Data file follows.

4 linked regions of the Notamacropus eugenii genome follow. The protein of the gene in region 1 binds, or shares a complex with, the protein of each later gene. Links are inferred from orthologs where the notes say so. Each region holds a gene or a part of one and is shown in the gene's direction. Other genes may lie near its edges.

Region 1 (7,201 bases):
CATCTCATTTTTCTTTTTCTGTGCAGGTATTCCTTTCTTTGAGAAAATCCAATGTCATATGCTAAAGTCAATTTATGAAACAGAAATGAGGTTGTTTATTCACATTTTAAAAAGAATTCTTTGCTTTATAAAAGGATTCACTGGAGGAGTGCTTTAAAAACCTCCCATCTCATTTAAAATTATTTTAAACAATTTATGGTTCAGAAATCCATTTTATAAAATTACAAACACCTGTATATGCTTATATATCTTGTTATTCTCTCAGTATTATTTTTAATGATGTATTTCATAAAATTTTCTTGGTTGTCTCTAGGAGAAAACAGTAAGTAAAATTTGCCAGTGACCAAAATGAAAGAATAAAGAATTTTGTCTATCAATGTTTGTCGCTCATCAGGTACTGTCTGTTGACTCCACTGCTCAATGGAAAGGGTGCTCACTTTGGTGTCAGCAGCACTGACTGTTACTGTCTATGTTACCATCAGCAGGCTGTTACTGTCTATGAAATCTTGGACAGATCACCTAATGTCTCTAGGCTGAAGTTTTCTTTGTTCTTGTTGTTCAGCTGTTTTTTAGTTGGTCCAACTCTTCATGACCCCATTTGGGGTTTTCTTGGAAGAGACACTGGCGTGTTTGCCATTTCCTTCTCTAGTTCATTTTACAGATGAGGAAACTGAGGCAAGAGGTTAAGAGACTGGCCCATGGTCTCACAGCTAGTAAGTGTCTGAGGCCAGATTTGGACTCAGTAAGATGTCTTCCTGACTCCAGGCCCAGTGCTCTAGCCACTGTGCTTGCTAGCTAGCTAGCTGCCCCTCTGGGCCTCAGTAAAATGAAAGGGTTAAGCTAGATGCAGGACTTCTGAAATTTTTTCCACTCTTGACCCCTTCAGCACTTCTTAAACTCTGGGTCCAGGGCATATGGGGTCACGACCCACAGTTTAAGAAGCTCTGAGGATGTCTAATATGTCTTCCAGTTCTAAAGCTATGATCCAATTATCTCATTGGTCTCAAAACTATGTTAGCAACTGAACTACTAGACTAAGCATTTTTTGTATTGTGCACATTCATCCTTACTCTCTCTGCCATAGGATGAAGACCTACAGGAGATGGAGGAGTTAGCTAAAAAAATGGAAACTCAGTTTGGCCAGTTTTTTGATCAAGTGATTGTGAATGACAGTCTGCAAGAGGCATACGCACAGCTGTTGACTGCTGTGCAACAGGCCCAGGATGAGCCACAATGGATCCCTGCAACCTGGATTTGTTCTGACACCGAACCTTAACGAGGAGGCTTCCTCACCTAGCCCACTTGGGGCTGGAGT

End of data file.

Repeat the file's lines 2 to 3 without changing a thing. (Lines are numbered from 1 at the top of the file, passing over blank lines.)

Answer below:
Region 1 (7,201 bases):
CATCTCATTTTTCTTTTTCTGTGCAGGTATTCCTTTCTTTGAGAAAATCCAATGTCATATGCTAAAGTCAATTTATGAAACAGAAATGAGGTTGTTTATTCACATTTTAAAAAGAATTCTTTGCTTTATAAAAGGATTCACTGGAGGAGTGCTTTAAAAACCTCCCATCTCATTTAAAATTATTTTAAACAATTTATGGTTCAGAAATCCATTTTATAAAATTACAAACACCTGTATATGCTTATATATCTTGTTATTCTCTCAGTATTATTTTTAATGATGTATTTCATAAAATTTTCTTGGTTGTCTCTAGGAGAAAACAGTAAGTAAAATTTGCCAGTGACCAAAATGAAAGAATAAAGAATTTTGTCTATCAATGTTTGTCGCTCATCAGGTACTGTCTGTTGACTCCACTGCTCAATGGAAAGGGTGCTCACTTTGGTGTCAGCAGCACTGACTGTTACTGTCTATGTTACCATCAGCAGGCTGTTACTGTCTATGAAATCTTGGACAGATCACCTAATGTCTCTAGGCTGAAGTTTTCTTTGTTCTTGTTGTTCAGCTGTTTTTTAGTTGGTCCAACTCTTCATGACCCCATTTGGGGTTTTCTTGGAAGAGACACTGGCGTGTTTGCCATTTCCTTCTCTAGTTCATTTTACAGATGAGGAAACTGAGGCAAGAGGTTAAGAGACTGGCCCATGGTCTCACAGCTAGTAAGTGTCTGAGGCCAGATTTGGACTCAGTAAGATGTCTTCCTGACTCCAGGCCCAGTGCTCTAGCCACTGTGCTTGCTAGCTAGCTAGCTGCCCCTCTGGGCCTCAGTAAAATGAAAGGGTTAAGCTAGATGCAGGACTTCTGAAATTTTTTCCACTCTTGACCCCTTCAGCACTTCTTAAACTCTGGGTCCAGGGCATATGGGGTCACGACCCACAGTTTAAGAAGCTCTGAGGATGTCTAATATGTCTTCCAGTTCTAAAGCTATGATCCAATTATCTCATTGGTCTCAAAACTATGTTAGCAACTGAACTACTAGACTAAGCATTTTTTGTATTGTGCACATTCATCCTTACTCTCTCTGCCATAGGATGAAGACCTACAGGAGATGGAGGAGTTAGCTAAAAAAATGGAAACTCAGTTTGGCCAGTTTTTTGATCAAGTGATTGTGAATGACAGTCTGCAAGAGGCATACGCACAGCTGTTGACTGCTGTGCAACAGGCCCAGGATGAGCCACAATGGATCCCTGCAACCTGGATTTGTTCTGACACCGAACCTTAACGAGGAGGCTTCCTCACCTAGCCCACTTGGGGCTGGAGT